Reporting System

A Recap of 2011 Earthquakes

Rail-line buckles from EQ, in Christchurch, NZ


January 01, 2011 – Magnitude 7.0 – Santiago Del Estero, Argentina
January 02, 2011 – Magnitude 7.1 – Araucania, Chile
January 09, 2011 – Magnitude 6.6 – Vanuatu
January 13, 2011 – Magnitude 7.0 – Loyalty Islands
January 18, 2011 – Magnitude 7.2 – Southern-western Pakistan


February 10, 2011 – Magnitude 6.5 – Celebes Sea
February 11, 2011 – Magnitude 6.8 – Offshore Bio-bio, Chile
February 14, 2011 – Magnitude 6.6 – Offshore Maule, Chile
February 21, 2011 – Magnitude 6.1 – South Island of New Zealand


March 06, 2011 – Magnitude 6.5 – South Sandwich Islands
March 07, 2011 – Magnitude 6.6 – Solomon Islands
March 09, 2011 – Magnitude 7.3 – Near East Coast of Honshu, Japan
March 09, 2011 – Magnitude 6.5 – New Britain, Papua New Guinea
March 11, 2011 – Magnitude 9.0 – Near East Coast of Honshu, Japan
March 11, 2011 – Magnitude 7.9 – Near East Coast of Honshu, Japan
March 17, 2011 – Magnitude 6.3 – Vanuatu
March 22, 2011 – Magnitude 6.6 – Near East Coast of Honshu, Japan
March 24, 2011 – Magnitude 6.9 – Myanmar


April 03, 2011 – Magnitude 6.7 – South of Java, Indonesia
April 07, 2011 – Magnitude 6.5 – Veracruz, Mexico
April 07, 2011 – Magnitude 7.1 – Near East Coast of Honshu, Japan
April 11, 2011 – Magnitude 7.1 – Eastern Honshu, Japan
April 23, 2011 – Magnitude 6.9 – Solomon Islands


May 10, 2011 – Magnitude 6.8 – Loyalty Islands
May 19, 2011 – Magnitude 5.8 – Western Texas, US


June 13, 2011 – Magnitude 6.0 – South Island of New Zealand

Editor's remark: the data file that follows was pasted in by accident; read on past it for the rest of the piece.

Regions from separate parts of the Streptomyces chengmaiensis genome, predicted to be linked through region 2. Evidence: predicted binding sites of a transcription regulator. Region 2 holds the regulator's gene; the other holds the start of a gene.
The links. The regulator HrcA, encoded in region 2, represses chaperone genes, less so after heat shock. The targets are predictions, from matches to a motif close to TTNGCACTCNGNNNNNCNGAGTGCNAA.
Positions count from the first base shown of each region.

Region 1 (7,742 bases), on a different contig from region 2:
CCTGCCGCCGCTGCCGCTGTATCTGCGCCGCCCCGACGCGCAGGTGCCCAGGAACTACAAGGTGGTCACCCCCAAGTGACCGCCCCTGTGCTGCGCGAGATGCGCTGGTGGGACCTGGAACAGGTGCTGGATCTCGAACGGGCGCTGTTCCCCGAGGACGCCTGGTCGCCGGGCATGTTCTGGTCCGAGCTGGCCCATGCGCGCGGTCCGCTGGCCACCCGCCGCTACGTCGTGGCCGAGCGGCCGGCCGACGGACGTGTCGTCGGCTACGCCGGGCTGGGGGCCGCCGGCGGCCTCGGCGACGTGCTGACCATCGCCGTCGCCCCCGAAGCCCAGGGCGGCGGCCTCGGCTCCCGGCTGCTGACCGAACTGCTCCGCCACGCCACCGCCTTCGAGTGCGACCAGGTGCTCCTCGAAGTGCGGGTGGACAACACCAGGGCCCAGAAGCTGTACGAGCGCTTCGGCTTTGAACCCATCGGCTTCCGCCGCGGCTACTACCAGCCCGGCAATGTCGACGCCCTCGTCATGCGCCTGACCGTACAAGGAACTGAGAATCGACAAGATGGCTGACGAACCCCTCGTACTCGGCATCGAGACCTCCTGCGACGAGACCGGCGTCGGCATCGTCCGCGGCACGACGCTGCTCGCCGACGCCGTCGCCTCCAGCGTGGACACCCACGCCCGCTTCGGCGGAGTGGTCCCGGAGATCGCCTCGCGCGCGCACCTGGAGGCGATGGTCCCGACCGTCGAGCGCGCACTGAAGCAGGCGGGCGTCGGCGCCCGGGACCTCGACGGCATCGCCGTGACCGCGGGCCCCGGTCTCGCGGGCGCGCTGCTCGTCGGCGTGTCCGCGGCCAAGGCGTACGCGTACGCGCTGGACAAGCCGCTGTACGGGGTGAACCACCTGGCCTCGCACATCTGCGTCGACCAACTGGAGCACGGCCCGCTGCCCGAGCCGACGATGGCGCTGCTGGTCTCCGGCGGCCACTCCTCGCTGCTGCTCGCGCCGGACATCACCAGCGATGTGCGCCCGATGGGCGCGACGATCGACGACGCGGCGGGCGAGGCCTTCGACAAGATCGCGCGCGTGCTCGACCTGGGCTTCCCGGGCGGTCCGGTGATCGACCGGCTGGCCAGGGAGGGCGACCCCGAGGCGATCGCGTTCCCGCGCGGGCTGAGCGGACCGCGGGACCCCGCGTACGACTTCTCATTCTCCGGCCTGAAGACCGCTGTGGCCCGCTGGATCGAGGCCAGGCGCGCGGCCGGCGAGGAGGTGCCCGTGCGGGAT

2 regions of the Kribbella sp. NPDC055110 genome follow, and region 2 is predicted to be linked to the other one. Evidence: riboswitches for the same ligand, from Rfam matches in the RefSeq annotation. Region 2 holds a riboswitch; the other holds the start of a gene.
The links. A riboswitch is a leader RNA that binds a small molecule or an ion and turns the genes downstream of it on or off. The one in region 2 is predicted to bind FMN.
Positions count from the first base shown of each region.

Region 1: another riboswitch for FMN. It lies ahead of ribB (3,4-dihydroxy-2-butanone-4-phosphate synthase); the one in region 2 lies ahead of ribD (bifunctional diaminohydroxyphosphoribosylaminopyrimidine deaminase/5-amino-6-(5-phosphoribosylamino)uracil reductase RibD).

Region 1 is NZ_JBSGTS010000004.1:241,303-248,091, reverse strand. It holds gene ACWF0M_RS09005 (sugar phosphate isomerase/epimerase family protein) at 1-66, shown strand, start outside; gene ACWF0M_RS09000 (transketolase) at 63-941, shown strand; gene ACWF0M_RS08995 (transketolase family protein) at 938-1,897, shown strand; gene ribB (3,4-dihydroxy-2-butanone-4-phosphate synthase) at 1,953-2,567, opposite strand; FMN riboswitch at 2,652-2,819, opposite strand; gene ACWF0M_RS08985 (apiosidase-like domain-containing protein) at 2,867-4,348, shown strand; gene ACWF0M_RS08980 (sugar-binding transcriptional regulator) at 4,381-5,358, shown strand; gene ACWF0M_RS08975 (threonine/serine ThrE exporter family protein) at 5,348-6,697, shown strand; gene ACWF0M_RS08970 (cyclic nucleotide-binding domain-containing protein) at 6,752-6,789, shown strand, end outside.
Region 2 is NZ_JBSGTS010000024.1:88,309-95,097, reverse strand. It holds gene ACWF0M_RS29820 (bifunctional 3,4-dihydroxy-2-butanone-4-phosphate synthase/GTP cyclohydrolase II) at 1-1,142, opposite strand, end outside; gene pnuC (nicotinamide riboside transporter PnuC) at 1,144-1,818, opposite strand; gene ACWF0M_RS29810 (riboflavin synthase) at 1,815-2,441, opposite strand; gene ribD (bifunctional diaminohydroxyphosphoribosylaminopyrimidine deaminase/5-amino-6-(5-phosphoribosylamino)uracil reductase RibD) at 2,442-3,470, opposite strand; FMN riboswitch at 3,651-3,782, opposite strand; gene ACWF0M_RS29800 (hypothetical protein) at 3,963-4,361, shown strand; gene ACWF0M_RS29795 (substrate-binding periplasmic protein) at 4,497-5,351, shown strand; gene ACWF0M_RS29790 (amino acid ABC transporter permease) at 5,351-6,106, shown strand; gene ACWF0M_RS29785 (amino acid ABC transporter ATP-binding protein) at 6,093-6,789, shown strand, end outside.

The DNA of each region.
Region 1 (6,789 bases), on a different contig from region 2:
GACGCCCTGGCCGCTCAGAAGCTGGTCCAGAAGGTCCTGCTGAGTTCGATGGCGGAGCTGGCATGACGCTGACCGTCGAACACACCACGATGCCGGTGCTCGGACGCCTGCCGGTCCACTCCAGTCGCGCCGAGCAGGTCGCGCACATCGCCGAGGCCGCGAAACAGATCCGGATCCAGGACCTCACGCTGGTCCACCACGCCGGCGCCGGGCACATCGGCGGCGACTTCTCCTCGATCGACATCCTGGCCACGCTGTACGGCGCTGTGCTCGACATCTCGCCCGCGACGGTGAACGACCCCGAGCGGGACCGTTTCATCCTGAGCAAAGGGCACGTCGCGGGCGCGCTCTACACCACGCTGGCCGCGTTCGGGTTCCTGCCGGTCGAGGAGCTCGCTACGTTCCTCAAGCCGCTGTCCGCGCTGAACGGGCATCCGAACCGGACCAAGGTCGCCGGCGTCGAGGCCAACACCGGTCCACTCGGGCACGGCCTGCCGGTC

June 24, 2011 – Magnitude 7.2 – Fox Islands, Aleutian Islands, Alaska


July 06, 2011 – Magnitude 7.6 – Kermadec Islands Region
July 10, 2011 – Magnitude 7.0 – Near East Coast of Honshu, Japan
July 19, 2011 – Magnitude 6.1 – Kyrgtyzstan
July 29, 2011 – Magnitude 6.7 – South of the Fiji Islands
July 31, 2011 – Magnitude 6.8 – Near North Coast of New Guinea, PNG


August 19, 2011 – Magnitude 6.3 – Near East Coast of Honshu, Japan
August 20, 2011 – Magnitude 7.1 – Vanuatu
August 20, 2011 – Magnitude 7.0 – Vanuatu
August 23, 2011 – Magnitude 5.3 – Colorado, US
August 23, 2011 – Magnitude 5.8 – Virginia, US
August 24, 2011 – Magnitude 6.8 – Northern Peru
August 30, 2011 – Magnitude 6.8 – Banda Sea


September 02, 2011 – Magnitude 6.3 – Fox Islands, Aleutian Islands, Alaska
September 02, 2011 – Magnitude 6.7 – Santiago Del Estero, Argentina
September 03, 2011 – Magnitude 7.0 – Vanuatu
September 05, 2011 – Magnitude 6.6 – Northern Sumatra, Indonesia
September 09, 2011 – Magnitude 6.4 – Vancouver Island Region, Canada
September 15, 2011 – Magnitude 7.3 – Fiji Region
September 16, 2011 – Magnitude 6.7 – Near East Coast of Honshu, Japan
September 18, 2011 – Magnitude 6.9 – India-Nepal Border
September 19, 2011 – Magnitude 5.8 – Guatemala, Guatemala


October 07, 2011 – Magnitude 6.1 – South of the Kermadec Islands
October 13, 2011 – Magnitude 5.3 – Off Coast of Oregon, US
October 14, 2011 – Magnitude 6.5 – Eastern New Guinea, PNG
October 21, 2011 – Magnitude 7.4 – Kermadec Islands Region
October 23, 2011 – Magnitude 7.1 – Eastern Turkey
October 28, 2011 – Magnitude 6.9 – Near Coast of Central Peru


November 01, 2011 – Magnitude 6.3 – Revilla Gigedo Islands Region
November 06, 2011 – Magnitude 5.6 – Oklahoma, US
November 08, 2011 – Magnitude 6.9 – North East of Taiwan
November 14, 2011 – Magnitude 6.3 – Molucca Sea
November 22, 2011 – Magnitude 6.6 – Beni, Bolivia